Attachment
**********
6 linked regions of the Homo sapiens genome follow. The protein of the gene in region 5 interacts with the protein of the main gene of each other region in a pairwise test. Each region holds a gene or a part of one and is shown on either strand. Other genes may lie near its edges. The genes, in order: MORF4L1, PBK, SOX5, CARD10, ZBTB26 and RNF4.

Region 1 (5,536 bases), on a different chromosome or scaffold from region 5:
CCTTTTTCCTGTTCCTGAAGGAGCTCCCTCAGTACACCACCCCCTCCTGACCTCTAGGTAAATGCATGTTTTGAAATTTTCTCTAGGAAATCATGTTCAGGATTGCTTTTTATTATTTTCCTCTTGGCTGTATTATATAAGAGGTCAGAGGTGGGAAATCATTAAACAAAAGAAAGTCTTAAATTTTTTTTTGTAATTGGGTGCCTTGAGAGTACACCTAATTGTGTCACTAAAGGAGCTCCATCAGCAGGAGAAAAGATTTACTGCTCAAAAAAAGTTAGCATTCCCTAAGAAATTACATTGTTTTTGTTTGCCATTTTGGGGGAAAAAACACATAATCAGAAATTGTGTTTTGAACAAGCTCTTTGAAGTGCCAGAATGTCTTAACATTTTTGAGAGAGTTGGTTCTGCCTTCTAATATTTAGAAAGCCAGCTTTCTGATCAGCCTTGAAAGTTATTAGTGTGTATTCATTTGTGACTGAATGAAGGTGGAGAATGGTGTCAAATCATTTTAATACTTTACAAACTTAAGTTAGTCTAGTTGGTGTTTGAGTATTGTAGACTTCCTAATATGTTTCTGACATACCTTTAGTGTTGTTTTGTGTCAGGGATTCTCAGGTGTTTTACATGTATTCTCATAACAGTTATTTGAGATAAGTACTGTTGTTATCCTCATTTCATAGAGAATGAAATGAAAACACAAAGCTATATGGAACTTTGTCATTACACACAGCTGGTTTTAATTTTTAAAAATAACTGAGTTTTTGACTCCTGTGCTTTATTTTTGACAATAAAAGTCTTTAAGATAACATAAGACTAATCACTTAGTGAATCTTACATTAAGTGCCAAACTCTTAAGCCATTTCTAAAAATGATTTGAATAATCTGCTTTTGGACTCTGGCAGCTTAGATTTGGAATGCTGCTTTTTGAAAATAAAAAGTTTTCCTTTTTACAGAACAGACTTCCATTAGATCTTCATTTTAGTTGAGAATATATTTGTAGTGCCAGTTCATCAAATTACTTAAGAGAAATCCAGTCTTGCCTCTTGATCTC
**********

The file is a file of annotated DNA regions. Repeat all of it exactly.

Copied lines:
6 linked regions of the Homo sapiens genome follow. The protein of the gene in region 5 interacts with the protein of the main gene of each other region in a pairwise test. Each region holds a gene or a part of one and is shown on either strand. Other genes may lie near its edges. The genes, in order: MORF4L1, PBK, SOX5, CARD10, ZBTB26 and RNF4.

Region 1 (5,536 bases), on a different chromosome or scaffold from region 5:
CCTTTTTCCTGTTCCTGAAGGAGCTCCCTCAGTACACCACCCCCTCCTGACCTCTAGGTAAATGCATGTTTTGAAATTTTCTCTAGGAAATCATGTTCAGGATTGCTTTTTATTATTTTCCTCTTGGCTGTATTATATAAGAGGTCAGAGGTGGGAAATCATTAAACAAAAGAAAGTCTTAAATTTTTTTTTGTAATTGGGTGCCTTGAGAGTACACCTAATTGTGTCACTAAAGGAGCTCCATCAGCAGGAGAAAAGATTTACTGCTCAAAAAAAGTTAGCATTCCCTAAGAAATTACATTGTTTTTGTTTGCCATTTTGGGGGAAAAAACACATAATCAGAAATTGTGTTTTGAACAAGCTCTTTGAAGTGCCAGAATGTCTTAACATTTTTGAGAGAGTTGGTTCTGCCTTCTAATATTTAGAAAGCCAGCTTTCTGATCAGCCTTGAAAGTTATTAGTGTGTATTCATTTGTGACTGAATGAAGGTGGAGAATGGTGTCAAATCATTTTAATACTTTACAAACTTAAGTTAGTCTAGTTGGTGTTTGAGTATTGTAGACTTCCTAATATGTTTCTGACATACCTTTAGTGTTGTTTTGTGTCAGGGATTCTCAGGTGTTTTACATGTATTCTCATAACAGTTATTTGAGATAAGTACTGTTGTTATCCTCATTTCATAGAGAATGAAATGAAAACACAAAGCTATATGGAACTTTGTCATTACACACAGCTGGTTTTAATTTTTAAAAATAACTGAGTTTTTGACTCCTGTGCTTTATTTTTGACAATAAAAGTCTTTAAGATAACATAAGACTAATCACTTAGTGAATCTTACATTAAGTGCCAAACTCTTAAGCCATTTCTAAAAATGATTTGAATAATCTGCTTTTGGACTCTGGCAGCTTAGATTTGGAATGCTGCTTTTTGAAAATAAAAAGTTTTCCTTTTTACAGAACAGACTTCCATTAGATCTTCATTTTAGTTGAGAATATATTTGTAGTGCCAGTTCATCAAATTACTTAAGAGAAATCCAGTCTTGCCTCTTGATCTC